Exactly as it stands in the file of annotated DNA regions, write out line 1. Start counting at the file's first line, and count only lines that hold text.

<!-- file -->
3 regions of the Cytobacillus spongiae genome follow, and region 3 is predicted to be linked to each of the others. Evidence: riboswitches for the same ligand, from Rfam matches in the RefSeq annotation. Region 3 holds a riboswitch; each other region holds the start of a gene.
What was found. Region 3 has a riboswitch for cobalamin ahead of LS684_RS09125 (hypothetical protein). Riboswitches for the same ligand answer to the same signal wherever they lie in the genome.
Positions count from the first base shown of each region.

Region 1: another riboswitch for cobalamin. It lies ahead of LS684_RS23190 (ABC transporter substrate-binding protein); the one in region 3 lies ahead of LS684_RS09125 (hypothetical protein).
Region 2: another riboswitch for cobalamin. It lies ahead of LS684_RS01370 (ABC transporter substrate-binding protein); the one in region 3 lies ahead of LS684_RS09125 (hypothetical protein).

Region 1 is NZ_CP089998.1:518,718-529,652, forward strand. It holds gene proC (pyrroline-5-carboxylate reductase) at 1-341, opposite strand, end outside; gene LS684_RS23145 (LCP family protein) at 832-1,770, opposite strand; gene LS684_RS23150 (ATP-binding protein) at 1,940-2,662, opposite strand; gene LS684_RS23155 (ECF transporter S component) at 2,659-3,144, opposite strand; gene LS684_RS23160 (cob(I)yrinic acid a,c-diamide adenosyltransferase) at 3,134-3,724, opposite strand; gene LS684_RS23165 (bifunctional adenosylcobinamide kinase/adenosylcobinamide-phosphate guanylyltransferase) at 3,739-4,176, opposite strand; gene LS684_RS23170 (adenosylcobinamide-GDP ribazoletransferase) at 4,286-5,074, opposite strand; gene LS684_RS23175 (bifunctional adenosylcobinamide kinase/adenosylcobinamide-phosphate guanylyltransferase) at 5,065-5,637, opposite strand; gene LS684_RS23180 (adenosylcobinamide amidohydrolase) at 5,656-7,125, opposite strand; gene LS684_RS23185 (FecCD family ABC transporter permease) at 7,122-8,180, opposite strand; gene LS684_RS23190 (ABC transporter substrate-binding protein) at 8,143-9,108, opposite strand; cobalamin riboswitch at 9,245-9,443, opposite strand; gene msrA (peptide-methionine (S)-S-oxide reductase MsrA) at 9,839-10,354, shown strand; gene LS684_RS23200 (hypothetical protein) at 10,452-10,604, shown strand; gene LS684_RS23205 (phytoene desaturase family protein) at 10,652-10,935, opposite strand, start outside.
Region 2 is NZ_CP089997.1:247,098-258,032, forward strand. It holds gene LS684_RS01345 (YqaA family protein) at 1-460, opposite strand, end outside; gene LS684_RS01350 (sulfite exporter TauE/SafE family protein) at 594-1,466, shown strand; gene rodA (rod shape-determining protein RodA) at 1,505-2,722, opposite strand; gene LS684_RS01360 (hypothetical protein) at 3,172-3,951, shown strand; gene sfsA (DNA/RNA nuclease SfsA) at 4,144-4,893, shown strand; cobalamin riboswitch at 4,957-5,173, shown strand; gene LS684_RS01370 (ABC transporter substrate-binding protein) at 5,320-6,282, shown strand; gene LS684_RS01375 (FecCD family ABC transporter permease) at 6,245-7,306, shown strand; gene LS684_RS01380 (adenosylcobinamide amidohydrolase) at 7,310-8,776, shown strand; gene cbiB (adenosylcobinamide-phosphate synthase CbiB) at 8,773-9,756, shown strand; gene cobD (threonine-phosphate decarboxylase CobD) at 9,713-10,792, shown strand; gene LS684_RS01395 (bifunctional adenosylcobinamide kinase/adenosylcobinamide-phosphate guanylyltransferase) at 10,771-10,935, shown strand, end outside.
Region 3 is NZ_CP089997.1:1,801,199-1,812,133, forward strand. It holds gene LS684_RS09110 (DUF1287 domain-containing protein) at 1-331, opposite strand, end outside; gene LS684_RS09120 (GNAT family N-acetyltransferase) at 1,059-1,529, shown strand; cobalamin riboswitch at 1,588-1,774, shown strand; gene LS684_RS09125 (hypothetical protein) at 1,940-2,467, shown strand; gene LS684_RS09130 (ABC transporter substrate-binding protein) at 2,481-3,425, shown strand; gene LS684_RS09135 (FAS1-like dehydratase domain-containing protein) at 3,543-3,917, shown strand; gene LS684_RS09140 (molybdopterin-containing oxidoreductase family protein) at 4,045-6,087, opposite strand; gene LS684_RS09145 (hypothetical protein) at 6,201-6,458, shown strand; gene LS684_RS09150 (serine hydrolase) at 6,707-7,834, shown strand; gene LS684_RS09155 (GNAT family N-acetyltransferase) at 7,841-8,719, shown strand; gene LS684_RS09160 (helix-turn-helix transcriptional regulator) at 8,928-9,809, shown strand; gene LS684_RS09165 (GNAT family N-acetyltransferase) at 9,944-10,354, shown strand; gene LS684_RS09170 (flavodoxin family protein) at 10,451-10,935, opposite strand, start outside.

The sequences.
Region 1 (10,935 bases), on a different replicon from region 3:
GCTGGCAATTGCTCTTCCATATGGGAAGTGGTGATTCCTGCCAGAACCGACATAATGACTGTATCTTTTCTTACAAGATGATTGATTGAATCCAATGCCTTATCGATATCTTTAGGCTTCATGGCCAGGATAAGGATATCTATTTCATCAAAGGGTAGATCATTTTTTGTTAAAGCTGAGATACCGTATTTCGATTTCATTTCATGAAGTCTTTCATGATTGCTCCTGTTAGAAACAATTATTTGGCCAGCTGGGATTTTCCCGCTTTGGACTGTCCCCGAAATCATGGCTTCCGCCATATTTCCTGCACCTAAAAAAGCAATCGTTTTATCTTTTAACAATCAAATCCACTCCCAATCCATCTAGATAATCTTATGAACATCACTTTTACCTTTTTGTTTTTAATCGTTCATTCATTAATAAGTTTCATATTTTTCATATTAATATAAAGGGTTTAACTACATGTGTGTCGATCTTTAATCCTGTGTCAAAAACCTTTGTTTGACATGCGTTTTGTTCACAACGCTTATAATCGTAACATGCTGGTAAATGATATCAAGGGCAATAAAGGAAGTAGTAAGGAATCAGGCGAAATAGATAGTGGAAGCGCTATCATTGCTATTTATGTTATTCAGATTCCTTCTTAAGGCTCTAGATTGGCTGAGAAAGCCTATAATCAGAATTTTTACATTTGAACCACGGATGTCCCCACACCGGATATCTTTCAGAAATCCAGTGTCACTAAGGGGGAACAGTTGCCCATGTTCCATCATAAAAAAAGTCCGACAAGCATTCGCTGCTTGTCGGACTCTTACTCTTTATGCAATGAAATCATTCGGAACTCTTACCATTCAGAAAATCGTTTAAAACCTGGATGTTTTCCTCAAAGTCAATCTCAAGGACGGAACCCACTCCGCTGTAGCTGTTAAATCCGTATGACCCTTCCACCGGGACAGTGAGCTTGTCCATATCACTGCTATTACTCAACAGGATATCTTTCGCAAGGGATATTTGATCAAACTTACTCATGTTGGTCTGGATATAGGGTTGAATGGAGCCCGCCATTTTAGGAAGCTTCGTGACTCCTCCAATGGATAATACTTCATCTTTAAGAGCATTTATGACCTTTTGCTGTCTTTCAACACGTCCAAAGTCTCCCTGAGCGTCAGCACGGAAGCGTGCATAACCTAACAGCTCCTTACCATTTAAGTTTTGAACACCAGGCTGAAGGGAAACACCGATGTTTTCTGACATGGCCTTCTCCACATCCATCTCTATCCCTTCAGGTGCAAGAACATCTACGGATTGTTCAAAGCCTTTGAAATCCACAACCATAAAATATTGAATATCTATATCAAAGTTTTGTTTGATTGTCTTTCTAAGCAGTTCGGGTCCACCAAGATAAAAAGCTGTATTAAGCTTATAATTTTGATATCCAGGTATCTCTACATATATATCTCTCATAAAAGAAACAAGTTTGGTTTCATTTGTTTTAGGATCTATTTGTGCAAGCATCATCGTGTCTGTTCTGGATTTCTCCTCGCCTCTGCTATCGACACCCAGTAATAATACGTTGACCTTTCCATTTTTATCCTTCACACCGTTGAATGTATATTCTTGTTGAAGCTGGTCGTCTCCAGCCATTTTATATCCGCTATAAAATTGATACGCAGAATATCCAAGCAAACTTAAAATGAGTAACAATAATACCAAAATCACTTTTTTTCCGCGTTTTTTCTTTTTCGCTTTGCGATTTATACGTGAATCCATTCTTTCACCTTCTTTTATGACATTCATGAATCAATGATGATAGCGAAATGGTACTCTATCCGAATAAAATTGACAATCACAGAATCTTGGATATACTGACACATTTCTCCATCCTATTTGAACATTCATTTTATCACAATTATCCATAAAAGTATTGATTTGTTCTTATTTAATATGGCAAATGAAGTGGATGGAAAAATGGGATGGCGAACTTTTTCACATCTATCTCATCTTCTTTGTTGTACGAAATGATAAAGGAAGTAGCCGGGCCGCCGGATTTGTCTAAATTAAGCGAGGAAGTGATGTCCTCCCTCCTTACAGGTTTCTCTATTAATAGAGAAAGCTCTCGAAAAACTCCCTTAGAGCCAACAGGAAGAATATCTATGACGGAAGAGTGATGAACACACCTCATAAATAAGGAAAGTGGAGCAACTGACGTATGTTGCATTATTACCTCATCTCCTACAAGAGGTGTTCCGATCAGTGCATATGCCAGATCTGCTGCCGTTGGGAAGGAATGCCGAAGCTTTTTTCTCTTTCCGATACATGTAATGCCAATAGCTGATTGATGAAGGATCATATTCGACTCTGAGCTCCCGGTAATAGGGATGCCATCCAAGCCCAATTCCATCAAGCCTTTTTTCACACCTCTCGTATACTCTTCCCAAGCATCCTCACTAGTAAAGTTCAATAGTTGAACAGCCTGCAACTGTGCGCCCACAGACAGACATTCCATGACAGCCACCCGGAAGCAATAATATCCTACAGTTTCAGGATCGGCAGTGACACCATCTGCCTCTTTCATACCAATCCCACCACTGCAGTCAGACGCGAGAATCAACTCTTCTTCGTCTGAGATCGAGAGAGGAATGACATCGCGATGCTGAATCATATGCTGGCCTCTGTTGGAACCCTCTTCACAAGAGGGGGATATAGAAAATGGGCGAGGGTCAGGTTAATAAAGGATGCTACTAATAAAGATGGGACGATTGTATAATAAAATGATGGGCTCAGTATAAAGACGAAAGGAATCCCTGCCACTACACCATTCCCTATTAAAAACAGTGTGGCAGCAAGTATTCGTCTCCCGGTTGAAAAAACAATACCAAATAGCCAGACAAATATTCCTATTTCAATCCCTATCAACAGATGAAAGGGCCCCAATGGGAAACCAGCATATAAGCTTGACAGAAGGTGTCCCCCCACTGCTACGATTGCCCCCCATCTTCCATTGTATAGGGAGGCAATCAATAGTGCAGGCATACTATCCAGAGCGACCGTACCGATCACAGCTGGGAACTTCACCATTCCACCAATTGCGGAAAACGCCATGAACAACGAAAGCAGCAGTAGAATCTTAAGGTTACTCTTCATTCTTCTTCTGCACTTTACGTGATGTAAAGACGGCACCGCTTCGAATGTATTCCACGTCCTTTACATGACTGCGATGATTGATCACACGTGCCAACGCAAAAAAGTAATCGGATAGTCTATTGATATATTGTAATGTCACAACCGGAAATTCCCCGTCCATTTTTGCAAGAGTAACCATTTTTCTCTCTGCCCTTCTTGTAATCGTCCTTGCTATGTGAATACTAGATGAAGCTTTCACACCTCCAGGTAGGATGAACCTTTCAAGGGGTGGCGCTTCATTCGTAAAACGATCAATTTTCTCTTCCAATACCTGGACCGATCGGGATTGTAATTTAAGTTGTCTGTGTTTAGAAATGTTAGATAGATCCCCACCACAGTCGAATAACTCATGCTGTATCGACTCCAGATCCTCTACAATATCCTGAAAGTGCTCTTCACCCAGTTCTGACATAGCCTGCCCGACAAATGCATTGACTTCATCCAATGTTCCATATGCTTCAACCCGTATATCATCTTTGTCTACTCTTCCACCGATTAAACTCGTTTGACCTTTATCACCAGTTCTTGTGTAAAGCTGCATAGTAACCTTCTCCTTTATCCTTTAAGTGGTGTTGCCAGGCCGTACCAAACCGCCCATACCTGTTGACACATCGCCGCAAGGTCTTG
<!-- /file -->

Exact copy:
3 regions of the Cytobacillus spongiae genome follow, and region 3 is predicted to be linked to each of the others. Evidence: riboswitches for the same ligand, from Rfam matches in the RefSeq annotation. Region 3 holds a riboswitch; each other region holds the start of a gene.